Cue sports is one of the most rarely talked about sport in the country today. As compared to the likes of cricket, football or even tennis, cue sports fall under the niche category. Pro players who play them, can instantly differentiate between a pool & a snooker/billiard table.

That's because, these players know the rules, regulations and the ins and outs of the game itself. However, for the ones who are stepping into for the very first time, it must be difficult to distinguish.

These lot generally call it 'pool'. The beginners usually use 'pool' or 'billiards' even for snooker, billiards and 8 ball pool. But if this falls on to the ears of a pro-level player, he/she would really not like this comparison.

While the tastes of snooker, snooker and snooker are similar in the type of equipment they use, their gameplay is by no means the same. All three games have distinct rules and gameplay. 

If you are starting new to pool, or still finding your feet in understanding the difference between snooker, pool and billiards, the following article will help you explain further inside the game's minute details and dust off the confusion surrounding it. 

However, let's first understand the 3 games Pool, Snooker and Billiards


1. Pool

Pool game has many variants associated with it - 8 ball pool, 9 ball pool and 3 ball pool. The name is basically associated with the number of balls used in the game.

E.g., In 8 ball pool, 16 object balls (solid and striped) are used in the 8-ball pool which includes a single 8-ball. The same consists for 9 ball pool and 3 ball pool.

So, when you play an 8-ball pool game, the main objective is to pot all the designated balls & finish up the game by potting the black coloured 8 ball before your opponent strikes.

The game commences with one player taking the first shot, also dubbed as the "break shot". When playing online, each opponent receives streaks or soles after the break roll. You can win 8 ball pool in the following situations:

  • A player pots all the given object balls alongside the 8-ball pool at the end of the game.
  • Your opponent commits a foul by potting the 8-ball before the object balls have been potted.
  • If a player throws off the 8 ball from the table, the opposing player wins the game.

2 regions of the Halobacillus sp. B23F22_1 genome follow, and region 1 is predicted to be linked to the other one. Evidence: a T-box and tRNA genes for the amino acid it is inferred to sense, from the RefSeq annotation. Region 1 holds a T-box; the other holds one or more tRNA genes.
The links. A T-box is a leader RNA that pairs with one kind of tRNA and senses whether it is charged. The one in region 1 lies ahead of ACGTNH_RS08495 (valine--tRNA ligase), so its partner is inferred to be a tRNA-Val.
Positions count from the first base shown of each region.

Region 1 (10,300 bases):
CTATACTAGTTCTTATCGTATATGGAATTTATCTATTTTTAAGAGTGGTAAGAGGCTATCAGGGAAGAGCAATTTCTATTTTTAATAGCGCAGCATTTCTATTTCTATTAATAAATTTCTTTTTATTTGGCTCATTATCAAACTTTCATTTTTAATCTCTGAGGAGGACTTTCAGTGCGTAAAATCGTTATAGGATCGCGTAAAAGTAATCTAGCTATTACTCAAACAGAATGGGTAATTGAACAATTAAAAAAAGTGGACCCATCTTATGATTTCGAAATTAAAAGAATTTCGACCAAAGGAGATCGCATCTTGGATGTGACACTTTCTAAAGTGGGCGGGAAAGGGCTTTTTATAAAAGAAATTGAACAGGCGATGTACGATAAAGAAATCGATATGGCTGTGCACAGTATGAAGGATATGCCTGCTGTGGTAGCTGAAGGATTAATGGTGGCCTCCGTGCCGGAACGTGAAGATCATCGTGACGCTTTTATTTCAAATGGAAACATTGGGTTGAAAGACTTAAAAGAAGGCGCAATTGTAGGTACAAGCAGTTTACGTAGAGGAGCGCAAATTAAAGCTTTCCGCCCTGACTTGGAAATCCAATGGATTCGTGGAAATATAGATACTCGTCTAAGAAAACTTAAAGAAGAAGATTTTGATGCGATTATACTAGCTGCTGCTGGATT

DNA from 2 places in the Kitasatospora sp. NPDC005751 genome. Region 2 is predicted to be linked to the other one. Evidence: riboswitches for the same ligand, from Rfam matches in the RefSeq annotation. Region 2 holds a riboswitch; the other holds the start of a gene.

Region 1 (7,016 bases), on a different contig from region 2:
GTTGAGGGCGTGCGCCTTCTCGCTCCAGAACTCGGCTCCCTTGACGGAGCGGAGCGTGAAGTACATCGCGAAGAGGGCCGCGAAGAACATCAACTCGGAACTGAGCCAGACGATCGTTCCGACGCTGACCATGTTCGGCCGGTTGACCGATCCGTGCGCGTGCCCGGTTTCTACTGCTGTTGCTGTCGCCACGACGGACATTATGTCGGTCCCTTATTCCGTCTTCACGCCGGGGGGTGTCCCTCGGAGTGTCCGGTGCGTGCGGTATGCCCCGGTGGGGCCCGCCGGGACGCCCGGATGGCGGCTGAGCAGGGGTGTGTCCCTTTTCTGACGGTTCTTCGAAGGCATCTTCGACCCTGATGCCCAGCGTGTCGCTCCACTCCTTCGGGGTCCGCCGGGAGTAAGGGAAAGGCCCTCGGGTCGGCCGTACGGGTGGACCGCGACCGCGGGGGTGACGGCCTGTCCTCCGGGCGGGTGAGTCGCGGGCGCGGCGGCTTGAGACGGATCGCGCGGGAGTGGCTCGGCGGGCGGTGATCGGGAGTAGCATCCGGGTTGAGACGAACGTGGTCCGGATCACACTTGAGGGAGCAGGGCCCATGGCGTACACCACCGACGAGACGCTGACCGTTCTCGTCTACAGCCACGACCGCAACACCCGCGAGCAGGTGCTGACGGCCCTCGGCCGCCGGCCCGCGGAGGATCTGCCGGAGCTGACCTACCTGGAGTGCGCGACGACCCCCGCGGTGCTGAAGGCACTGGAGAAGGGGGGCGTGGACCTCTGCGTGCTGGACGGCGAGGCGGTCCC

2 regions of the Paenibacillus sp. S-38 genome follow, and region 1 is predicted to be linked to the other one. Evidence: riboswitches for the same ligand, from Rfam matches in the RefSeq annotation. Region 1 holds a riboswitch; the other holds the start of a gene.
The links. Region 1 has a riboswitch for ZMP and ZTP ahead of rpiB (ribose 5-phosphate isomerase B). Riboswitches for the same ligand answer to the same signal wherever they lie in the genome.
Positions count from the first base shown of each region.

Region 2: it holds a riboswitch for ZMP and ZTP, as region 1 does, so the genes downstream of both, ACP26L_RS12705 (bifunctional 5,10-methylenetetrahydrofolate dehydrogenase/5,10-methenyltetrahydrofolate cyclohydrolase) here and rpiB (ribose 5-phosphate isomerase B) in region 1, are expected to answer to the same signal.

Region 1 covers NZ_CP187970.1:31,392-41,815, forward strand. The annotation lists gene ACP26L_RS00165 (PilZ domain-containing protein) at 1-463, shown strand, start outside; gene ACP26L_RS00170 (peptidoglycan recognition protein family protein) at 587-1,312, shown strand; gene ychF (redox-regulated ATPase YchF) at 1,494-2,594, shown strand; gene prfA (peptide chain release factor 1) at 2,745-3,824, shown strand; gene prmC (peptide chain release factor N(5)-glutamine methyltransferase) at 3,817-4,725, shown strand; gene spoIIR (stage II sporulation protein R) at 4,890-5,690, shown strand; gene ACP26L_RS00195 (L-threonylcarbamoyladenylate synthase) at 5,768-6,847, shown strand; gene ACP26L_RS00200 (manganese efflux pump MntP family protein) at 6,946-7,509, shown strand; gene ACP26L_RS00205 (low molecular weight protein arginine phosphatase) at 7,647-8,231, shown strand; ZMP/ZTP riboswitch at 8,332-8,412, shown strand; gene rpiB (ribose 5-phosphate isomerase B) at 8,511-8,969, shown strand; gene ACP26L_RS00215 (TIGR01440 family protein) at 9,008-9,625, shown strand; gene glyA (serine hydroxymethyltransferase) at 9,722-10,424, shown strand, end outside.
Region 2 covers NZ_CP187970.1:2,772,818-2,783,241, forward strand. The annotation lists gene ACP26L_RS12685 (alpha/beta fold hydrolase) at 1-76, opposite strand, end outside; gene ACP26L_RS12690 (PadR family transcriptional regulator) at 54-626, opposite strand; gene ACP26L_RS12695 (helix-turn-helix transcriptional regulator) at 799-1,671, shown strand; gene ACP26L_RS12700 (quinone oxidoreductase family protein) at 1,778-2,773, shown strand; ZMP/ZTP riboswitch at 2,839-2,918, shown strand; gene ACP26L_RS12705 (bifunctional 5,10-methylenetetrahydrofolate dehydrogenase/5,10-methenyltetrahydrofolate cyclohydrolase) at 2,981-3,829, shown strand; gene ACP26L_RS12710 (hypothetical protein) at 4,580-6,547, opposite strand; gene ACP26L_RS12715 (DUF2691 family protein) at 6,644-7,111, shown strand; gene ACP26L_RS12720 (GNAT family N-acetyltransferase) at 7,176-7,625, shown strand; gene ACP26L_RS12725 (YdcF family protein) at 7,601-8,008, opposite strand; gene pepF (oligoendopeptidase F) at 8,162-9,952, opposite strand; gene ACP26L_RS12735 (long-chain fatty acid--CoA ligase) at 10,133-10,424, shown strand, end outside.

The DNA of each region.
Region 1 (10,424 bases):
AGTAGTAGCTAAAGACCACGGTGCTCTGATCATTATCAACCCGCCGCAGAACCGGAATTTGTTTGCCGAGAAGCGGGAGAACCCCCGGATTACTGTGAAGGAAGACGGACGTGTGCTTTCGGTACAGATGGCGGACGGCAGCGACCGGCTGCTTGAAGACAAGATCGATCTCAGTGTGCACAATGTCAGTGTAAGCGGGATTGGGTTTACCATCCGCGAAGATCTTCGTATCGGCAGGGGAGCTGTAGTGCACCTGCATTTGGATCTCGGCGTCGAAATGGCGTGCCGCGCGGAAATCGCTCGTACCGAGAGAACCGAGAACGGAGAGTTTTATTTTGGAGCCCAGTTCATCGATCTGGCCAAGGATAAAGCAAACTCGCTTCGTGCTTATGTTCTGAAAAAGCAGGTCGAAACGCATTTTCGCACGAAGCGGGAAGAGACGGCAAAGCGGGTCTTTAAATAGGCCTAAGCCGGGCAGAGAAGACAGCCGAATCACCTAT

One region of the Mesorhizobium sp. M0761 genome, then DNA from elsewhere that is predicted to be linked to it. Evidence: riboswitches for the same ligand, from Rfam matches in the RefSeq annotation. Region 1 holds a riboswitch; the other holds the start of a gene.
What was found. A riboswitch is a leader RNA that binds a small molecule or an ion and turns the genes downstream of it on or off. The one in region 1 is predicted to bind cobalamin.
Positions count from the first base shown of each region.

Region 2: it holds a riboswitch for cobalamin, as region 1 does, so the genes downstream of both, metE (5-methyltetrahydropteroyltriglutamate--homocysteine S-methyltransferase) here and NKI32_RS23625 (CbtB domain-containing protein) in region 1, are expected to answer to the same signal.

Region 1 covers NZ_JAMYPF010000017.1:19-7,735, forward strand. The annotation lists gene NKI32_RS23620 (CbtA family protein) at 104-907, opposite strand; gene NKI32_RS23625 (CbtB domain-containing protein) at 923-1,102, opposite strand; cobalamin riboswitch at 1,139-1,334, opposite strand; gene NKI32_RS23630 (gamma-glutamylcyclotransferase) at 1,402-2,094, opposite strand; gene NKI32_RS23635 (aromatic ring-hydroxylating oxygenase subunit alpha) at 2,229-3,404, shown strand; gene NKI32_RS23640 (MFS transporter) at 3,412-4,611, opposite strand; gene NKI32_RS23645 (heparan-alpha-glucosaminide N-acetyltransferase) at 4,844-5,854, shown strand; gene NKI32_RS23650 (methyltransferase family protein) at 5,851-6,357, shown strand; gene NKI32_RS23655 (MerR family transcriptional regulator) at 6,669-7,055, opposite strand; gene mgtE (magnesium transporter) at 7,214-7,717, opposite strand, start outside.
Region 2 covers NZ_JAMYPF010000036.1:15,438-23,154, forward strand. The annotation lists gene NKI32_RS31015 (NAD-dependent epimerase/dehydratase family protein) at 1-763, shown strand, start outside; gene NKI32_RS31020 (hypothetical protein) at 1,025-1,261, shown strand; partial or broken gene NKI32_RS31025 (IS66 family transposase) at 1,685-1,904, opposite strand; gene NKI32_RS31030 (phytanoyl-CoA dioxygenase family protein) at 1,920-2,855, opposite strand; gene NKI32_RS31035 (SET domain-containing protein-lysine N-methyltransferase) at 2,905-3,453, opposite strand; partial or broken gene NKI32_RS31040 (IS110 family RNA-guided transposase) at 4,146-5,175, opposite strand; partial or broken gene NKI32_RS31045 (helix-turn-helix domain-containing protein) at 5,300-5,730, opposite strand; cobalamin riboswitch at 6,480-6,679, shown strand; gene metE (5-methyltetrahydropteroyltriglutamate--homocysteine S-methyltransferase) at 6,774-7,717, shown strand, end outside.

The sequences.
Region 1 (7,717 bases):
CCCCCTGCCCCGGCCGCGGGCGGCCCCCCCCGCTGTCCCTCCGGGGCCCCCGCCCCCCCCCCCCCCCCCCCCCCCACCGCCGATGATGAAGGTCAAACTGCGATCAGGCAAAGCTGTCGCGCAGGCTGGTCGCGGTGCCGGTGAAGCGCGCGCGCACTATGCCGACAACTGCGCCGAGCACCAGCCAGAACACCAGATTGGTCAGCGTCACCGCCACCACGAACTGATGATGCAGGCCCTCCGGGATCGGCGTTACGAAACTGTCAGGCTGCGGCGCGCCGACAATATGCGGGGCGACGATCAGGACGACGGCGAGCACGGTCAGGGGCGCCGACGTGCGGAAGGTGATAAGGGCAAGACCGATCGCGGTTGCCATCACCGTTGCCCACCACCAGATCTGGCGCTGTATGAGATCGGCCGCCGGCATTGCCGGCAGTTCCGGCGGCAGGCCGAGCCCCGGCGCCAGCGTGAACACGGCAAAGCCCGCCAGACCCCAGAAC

2. Snooker

Snooker is a game based out in Britain. Snooker is ideally called a game of pool for the reason that it is played on a pool table which has patterns to that of an English pool game.

Snooker's point system works as - 

  • Red ball - 1 point
  • Yellow ball - 2 points
  • Green ball - 3 points
  • Brown ball - 4 points
  • Blue ball - 5 points
  • Pink - 6 points
  • Black - 7 points

A major reminder whilst player snooker is that you cannot pot red balls back-to-back. If you pocket a wrong ball, it will be called a foul and moreover, adds an extra turn in your opponent's side.

3. Billiards

Out of all the billiards variants played the world over, its English version remains one of the most popular cue sports. It is played between 2 or more players or even teams and consists of no pockets. 

In Billiards, the goal here is to rake in most points. To know who will start the match first, one must have to string, which is either imaginary line or the number of wins (scoring string).

In a game of billiards, you are allotted points via 3 ways - winning hazard, losing hazard and cannon

  • In cannon, if a player hits the cue ball which hits another one and then goes on to hit the red ball, he/she are awarded 3 points.
  • If the first white ball hits the red ball immediately, the player receives two points.
  • In case the first and the second cue ball are hit along with the red one, but the latter is not potted, then the player gets two points.
  • If the red ball and the second white ball touch at the same time, the player scores two points.

Difference Between Snooker vs Pool vs Billiards


1. Pool Game

  • Alternatives - 8-ball, 9-ball, 3-ball, 15-ball, 1-pocket, bank-pool
  • Balls - 15 balls that include 7 stripes, 7 solids, & one cue ball. The balls can also be reduced to 8, 9 or 3 depending on the variant.
  • Pockets - 6
  • Size of Balls - 2 1/4 inch
  • Cue Stick - 58 inches long
  • Table - 7 ft bar tables, 8 ft home or entertaining tables, and 9 ft professional and tournament tables
  • Objective - To pot the designated balls before the opponent does.

2. Snooker Game

  • Alternatives - Frame, Century
  • Balls - 22 balls, including 15 reds, 6 coloured balls, & one cue ball. Other variants may use 9, 6, or 1 red ball
  • Pockets - 6
  • Size of Balls - 2 1/6 inch
  • Cue Stick - 57 - 58 inches long
  • Table - 10-foot &12-foot tables are involved
  • Objective - To score more points than the opponent by first potting the red balls followed by coloured ones from smallest to most useful

3. Billiards Game

  • Alternatives - Carrom, Pocket
  • Balls - Three balls, including one white, yellow, and red
  • Pockets - Carrom Billiards has 0 pockets & Pocket Billiards has 6 pockets
  • Size of Balls - 27/16 inch
  • Cue Stick - 54-56 inches long
  • Table - 7-foot, 8-foot, and 9-foot tables identical as pool tables
  • Objective - Score points by hitting the cue ball which in turn hits another cue ball & which goes on to hit the red ball

 Conclusion:

By reading the above blog, we hope to solve your query on the snooker vs billiards vs pool debate. Many a times, people fail to understand the basic meaning behind it and then go on to play the game without having the clear knowledge about the game.

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